The Forest Service held a media tour last Thursday morning at the Chappie-Shasta Off Highway Vehicle staging area just west of Shasta Dam. The purpose of the junket was to offer the public a glimpse of the agency’s on-going Burned Area Emergency Response  helimulching project.
Using helicopters to disperse straw bales over acres of the Shasta-Trinity National Forest burned in this summer’s 28,000 acre Motion Fire, the Forest Service hopes to stabilize the steep hillsides against the threat of landslides and uncontrolled erosion.
The cost of using helicopters to disperse the straw ($1,000 per acre) is approximately half of that of a 16-man handcrew ($2,000 per acre), according to a Forest Service press release. Additionally, it only takes a helicopter a single day to cover the same amount of land that a handcrew would need 14 to 28 days to complete.
Shasta-Trinity National Forest Watershed Specialist and BAER Implementation Team Leader Annetta Mankins said each helicopter lifts three straw bales per sortie, roughly 1,500 pounds, and each release covers one acre of land four inches deep with straw.
The straw is only a temporary measure meant to help the fragile hillsides through the first two years following a fire, until new growth can take root.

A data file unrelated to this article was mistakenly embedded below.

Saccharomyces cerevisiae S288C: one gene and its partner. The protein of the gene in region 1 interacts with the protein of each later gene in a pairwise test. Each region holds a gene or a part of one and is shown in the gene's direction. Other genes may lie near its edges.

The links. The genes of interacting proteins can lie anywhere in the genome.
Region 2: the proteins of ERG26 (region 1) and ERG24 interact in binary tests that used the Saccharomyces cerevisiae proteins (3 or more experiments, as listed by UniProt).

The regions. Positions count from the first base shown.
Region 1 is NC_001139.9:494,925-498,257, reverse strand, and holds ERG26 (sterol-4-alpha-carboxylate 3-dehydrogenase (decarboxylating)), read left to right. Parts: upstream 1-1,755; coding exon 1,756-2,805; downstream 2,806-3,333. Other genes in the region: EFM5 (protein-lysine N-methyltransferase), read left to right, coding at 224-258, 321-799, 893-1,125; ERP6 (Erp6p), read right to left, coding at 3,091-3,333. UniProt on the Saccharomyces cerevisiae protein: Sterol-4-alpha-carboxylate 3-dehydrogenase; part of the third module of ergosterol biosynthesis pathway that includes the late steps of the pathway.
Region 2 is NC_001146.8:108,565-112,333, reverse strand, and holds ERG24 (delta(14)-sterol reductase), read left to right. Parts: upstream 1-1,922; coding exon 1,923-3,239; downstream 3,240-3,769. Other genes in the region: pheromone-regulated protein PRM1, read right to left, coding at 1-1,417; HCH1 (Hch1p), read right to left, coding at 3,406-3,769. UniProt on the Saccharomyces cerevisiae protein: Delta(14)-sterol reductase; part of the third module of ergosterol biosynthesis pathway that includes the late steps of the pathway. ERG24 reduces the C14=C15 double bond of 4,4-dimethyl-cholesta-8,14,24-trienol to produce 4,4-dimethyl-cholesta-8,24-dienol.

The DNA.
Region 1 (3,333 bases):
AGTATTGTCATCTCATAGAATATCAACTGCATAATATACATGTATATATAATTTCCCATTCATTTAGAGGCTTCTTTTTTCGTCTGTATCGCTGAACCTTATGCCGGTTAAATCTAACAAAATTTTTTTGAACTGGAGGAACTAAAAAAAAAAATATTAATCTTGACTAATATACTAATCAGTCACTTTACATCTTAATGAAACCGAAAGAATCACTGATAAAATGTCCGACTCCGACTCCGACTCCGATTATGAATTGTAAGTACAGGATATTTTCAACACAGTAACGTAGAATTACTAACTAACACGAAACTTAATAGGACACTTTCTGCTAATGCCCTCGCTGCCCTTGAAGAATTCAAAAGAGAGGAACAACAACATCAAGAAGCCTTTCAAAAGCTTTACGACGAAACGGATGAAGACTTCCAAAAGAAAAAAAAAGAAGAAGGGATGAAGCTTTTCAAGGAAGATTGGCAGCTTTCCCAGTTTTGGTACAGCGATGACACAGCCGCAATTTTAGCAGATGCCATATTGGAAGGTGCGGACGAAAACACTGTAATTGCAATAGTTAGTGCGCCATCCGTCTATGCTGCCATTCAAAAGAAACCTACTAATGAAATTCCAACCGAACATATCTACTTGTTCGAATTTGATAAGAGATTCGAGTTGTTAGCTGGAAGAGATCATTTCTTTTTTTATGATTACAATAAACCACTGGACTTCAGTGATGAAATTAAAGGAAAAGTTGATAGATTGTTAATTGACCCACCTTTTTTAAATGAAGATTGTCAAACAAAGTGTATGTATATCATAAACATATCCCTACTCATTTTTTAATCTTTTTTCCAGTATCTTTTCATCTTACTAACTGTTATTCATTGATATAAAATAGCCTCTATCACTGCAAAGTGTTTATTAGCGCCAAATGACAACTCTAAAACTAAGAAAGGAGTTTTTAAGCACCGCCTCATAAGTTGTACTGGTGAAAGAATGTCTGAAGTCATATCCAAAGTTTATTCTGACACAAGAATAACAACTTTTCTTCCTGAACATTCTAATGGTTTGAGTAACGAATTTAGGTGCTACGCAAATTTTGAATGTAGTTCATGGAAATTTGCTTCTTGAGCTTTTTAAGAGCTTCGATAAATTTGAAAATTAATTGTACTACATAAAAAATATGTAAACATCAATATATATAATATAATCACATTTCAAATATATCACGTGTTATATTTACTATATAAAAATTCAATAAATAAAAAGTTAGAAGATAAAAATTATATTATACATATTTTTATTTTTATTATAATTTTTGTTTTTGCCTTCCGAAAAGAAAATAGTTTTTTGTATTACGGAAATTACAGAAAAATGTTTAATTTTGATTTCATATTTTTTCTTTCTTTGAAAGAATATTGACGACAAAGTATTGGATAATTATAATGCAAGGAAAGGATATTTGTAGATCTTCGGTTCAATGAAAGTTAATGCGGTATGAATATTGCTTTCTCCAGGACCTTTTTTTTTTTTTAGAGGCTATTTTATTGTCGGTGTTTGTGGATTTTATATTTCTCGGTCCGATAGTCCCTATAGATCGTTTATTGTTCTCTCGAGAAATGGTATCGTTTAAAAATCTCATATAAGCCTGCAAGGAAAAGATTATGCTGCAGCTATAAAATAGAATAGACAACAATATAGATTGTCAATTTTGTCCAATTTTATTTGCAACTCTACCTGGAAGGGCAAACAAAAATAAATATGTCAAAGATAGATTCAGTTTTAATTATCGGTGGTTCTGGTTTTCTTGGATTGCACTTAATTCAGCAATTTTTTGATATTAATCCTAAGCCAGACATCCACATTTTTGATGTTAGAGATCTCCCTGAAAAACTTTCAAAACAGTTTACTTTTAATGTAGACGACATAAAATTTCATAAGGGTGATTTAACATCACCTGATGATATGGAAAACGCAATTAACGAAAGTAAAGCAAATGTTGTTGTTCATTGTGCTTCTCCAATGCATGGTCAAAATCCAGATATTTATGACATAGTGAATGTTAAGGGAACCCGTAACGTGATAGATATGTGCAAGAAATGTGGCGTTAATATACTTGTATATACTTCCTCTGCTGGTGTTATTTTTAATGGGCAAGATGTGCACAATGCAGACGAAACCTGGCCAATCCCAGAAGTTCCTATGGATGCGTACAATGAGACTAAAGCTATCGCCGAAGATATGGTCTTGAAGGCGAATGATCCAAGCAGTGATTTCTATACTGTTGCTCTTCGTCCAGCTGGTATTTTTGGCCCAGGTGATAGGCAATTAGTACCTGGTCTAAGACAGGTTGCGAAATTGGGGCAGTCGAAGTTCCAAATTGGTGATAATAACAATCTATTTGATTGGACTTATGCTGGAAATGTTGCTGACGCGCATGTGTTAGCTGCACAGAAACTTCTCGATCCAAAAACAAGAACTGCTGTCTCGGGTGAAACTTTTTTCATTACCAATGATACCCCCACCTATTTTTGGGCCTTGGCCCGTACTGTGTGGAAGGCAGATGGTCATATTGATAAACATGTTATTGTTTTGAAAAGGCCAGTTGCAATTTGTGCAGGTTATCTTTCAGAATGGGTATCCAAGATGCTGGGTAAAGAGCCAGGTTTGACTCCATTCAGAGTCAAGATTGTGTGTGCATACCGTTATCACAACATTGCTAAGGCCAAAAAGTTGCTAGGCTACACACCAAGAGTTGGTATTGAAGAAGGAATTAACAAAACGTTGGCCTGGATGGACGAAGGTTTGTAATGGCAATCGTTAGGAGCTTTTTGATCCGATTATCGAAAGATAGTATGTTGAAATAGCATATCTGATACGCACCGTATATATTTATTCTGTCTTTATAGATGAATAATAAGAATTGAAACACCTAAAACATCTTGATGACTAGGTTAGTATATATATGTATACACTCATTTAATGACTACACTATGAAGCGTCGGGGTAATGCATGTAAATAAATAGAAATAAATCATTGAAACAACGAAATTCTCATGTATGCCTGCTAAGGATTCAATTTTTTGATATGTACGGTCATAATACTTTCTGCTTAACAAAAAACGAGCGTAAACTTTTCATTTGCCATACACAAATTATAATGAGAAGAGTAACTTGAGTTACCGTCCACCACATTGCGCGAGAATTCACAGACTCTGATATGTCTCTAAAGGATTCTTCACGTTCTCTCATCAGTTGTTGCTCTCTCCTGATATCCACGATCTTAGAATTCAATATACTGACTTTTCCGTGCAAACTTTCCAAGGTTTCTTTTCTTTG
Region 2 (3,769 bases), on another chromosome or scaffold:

“This year has been real tough,” Mankins explained. “We’ve been working since June 20. We’ve just gone from fire to fire.”
“The bales we are using are certified ‘weed-free’ rice straw from Shaddinger Farms in Arbuckle,” said Albert Hanson, director of marketing for Columbia Basin, the contractor that owns and operates the two Bell UH1H helicopters currently being used in the project. “They take the twine out of the bales, the ground crew sets it on the cargo net. The net has four rings. Three rings are on a remote hook at the end of a 150 foot synthetic line. The fourth ring is on a tag line [which is pulled to release the straw].”
While in the past, helicopters pilots used to fly with a “map in their hand, and just flag the perimeter,” according to Hanson, today they benefit from the use of GPS positioning computers. A ‘shape file’ of the area to be helimulched is uploaded onto the helicopter’s computer, relieving the pilot of much of the guesswork.
As the Columbia Basin helicopter flew sortie after sortie Thursday morning, the black hills were painted with great yellow splashes of straw. According to Brad Rust, Shasta-Trinity National Forest Soils Scientist and BAER Assesment Team Leader, the management unit has $2.4 million to spend of emergency stabilization in areas burned this year.
“When we get the straw down, things are safer and stabilized,” Rust said as shreds of straw floated down through the sky from the nearby worksite. “The straw has no environmental concerns whatsoever. It’s benign, it acts like dead leaves... A year from now there will be a lot of green on these hills... We really hope to open this very popular OHV park next year.”